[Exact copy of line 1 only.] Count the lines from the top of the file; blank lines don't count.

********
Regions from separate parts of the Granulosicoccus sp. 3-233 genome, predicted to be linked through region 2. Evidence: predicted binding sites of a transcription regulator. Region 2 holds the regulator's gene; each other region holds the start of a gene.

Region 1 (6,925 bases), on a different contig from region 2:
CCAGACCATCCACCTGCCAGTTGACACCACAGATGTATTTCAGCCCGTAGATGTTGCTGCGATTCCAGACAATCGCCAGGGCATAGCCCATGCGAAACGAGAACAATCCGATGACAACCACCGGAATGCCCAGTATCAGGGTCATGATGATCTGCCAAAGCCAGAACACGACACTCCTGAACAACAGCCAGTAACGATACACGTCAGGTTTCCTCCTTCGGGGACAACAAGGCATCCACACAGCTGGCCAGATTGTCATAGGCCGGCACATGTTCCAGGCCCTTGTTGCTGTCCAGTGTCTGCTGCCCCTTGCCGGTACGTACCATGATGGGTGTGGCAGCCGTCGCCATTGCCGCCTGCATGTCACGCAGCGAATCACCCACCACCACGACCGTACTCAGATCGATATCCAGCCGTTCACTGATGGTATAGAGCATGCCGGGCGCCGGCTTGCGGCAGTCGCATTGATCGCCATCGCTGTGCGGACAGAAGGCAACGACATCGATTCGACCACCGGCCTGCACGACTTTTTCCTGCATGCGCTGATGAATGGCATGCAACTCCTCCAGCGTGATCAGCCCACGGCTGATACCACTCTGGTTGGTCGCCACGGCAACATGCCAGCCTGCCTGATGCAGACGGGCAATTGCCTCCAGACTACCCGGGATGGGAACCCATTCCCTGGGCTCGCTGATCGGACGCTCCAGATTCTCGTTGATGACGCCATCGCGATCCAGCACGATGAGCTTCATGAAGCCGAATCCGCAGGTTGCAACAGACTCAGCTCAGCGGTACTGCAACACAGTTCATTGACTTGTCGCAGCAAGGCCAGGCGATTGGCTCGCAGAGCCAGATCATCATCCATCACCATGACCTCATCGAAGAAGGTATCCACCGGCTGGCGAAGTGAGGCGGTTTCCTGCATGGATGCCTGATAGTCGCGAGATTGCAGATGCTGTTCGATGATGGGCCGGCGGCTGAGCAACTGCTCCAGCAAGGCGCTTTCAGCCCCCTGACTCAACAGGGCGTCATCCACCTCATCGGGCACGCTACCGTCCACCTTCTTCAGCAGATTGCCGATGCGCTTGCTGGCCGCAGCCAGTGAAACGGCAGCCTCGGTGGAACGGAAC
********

Regions from separate parts of the Granulosicoccus sp. 3-233 genome, predicted to be linked through region 2. Evidence: predicted binding sites of a transcription regulator. Region 2 holds the regulator's gene; each other region holds the start of a gene.